Space use of Lutjanus apodus including movements between aputative nursery area and a coral reef
SourceBulletin of Marine Science, 81, 1, (2007), pp. 127-138
Article / Letter to editor
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Animal Ecology & Physiology
Bulletin of Marine Science
SubjectAnimal Ecology and Physiology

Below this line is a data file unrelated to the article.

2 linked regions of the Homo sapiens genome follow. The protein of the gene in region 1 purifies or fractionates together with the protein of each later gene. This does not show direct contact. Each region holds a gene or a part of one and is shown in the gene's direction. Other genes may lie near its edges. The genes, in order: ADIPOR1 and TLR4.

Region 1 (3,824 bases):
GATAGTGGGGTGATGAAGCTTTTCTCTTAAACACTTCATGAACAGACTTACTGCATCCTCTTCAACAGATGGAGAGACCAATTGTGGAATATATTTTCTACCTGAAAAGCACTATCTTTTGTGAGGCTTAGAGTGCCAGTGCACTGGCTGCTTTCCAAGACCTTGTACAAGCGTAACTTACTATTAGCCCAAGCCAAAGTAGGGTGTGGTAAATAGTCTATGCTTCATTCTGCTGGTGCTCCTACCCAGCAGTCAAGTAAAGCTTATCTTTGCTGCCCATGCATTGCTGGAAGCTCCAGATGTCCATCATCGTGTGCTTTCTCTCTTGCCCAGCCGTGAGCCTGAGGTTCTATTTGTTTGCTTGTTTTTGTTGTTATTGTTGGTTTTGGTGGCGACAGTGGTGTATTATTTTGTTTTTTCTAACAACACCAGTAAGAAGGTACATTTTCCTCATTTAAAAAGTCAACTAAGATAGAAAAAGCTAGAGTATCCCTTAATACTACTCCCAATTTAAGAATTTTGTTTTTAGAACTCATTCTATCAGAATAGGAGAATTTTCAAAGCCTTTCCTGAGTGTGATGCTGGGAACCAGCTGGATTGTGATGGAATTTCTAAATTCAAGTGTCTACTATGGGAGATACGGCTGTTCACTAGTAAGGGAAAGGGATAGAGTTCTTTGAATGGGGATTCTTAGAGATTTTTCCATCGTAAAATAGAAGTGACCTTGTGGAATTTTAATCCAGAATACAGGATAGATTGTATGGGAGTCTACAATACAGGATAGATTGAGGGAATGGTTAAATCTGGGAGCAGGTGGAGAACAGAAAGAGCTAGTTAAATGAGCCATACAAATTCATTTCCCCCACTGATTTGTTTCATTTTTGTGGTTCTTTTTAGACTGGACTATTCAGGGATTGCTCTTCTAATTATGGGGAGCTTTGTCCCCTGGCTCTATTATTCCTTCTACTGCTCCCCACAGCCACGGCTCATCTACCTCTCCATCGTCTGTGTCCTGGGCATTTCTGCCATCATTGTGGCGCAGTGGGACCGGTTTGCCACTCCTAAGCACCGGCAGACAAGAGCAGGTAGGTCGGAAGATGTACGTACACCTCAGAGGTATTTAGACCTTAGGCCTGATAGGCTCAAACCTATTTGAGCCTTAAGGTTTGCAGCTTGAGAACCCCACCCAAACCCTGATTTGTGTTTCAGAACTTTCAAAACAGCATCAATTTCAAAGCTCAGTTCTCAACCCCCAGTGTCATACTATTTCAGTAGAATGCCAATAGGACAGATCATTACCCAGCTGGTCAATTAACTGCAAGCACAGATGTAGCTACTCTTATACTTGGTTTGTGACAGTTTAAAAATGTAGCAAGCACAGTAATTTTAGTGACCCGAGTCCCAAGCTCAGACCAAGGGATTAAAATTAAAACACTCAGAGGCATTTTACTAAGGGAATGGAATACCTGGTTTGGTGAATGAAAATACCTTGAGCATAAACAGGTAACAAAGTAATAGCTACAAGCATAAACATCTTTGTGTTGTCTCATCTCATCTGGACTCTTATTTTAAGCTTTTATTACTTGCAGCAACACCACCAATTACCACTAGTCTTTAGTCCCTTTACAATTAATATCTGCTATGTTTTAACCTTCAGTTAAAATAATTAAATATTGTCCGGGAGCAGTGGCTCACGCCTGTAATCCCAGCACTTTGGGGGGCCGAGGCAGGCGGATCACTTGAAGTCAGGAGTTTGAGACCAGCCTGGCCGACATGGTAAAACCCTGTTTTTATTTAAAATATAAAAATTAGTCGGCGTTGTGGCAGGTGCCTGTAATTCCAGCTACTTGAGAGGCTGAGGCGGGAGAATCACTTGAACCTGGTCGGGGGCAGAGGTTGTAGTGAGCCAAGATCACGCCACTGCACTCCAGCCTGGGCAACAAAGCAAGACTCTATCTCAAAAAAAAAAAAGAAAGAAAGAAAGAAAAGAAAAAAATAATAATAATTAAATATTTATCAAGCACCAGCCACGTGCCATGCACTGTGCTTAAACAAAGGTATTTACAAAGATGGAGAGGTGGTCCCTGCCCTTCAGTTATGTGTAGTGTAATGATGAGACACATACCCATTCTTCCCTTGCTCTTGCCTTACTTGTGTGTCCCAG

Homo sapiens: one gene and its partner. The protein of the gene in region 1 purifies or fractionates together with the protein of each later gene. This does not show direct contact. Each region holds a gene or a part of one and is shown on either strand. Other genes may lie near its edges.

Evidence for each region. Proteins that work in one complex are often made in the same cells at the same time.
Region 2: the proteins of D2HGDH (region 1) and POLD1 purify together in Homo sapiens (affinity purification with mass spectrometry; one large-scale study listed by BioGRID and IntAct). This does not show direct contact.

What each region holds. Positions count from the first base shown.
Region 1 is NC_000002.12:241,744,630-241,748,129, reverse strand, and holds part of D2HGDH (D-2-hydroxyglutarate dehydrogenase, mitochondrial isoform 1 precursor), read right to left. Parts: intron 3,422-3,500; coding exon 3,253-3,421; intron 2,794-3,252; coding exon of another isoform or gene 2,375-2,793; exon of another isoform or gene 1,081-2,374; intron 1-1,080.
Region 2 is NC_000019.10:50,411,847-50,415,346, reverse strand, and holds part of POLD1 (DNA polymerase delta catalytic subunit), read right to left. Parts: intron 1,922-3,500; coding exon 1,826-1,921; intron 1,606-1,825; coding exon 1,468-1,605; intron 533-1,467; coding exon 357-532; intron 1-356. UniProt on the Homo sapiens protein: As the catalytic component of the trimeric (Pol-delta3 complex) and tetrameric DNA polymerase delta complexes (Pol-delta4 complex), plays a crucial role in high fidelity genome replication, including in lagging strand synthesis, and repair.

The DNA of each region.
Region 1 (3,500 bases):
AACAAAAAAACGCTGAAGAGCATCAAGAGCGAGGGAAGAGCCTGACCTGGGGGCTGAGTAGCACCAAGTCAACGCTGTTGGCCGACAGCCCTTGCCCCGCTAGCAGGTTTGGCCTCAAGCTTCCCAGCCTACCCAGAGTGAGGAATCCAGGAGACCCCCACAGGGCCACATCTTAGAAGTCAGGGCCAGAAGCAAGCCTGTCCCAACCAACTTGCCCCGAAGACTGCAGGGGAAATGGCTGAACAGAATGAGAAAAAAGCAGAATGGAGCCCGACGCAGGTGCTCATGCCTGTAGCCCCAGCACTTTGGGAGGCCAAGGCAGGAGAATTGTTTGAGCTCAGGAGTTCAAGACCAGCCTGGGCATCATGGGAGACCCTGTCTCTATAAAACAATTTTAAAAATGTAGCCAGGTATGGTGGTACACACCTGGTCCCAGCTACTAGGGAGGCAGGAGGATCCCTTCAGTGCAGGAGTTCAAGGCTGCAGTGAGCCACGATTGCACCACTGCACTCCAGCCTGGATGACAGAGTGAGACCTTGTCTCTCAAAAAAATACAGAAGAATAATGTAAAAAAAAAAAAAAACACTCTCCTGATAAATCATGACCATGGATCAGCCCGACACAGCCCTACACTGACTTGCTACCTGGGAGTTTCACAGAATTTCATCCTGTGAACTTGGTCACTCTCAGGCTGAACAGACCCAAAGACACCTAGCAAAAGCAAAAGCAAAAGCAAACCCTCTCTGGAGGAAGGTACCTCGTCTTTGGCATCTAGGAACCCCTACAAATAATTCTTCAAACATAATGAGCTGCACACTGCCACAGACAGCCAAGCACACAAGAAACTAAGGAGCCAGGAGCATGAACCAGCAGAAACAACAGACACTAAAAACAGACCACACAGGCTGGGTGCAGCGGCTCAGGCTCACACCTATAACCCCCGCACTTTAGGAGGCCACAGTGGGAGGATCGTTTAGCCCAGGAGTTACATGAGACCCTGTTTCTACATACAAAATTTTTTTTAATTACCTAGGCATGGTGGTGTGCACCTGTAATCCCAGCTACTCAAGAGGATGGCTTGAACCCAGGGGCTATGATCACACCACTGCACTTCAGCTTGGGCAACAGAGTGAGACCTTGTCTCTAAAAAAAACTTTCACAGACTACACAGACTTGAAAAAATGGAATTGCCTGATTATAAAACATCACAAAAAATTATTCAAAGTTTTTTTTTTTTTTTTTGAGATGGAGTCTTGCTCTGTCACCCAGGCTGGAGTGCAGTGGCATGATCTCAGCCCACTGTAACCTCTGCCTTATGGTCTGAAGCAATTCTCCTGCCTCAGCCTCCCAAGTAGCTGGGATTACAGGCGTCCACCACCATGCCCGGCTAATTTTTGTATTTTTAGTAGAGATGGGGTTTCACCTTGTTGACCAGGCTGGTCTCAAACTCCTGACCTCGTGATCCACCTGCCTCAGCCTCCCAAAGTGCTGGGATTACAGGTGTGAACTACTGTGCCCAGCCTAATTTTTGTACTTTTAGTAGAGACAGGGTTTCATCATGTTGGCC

To study space use of snappers in a putative nursery area (a Caribbean embayment with mangroves and seagrass beds) and their movement to the presumed adult habitat (a coral reef), 59 sub-adult schoolmaster snappers Lutjanus apodus (Walbaum, 1792) were caught in the embayment, tagged individually, and surveyed from 17 to 90 d. Most fishes (n = 48) were resighted only inside the embayment: 94% of all resightings were located along the structurally complex rocky bay shoreline. The maximum linear distance between resightings was small within days (median distance moved = 5 m), and larger across days (median distance = 34 m). Fishes showed high fidelity to daytime shelter sites: 80% of all resightings were within a 10 m radius around a 2 m wide core area of presence. Four of the largest L. apodus (size range 17.8-20.0 cm) were resighted 1-30 times (over 31 d) on the adjacent coral reef, and they showed larger maximum distances between resightings across days (median distance = 217 m) than L. apodus that were only resighted in the embayment (median distance = 28 m). This is the first study providing direct evidence of connectivity between a putative nursery area in a tropical non-estuarine embayment and the adult coral reef habitat, based on observations of tagged fishes.
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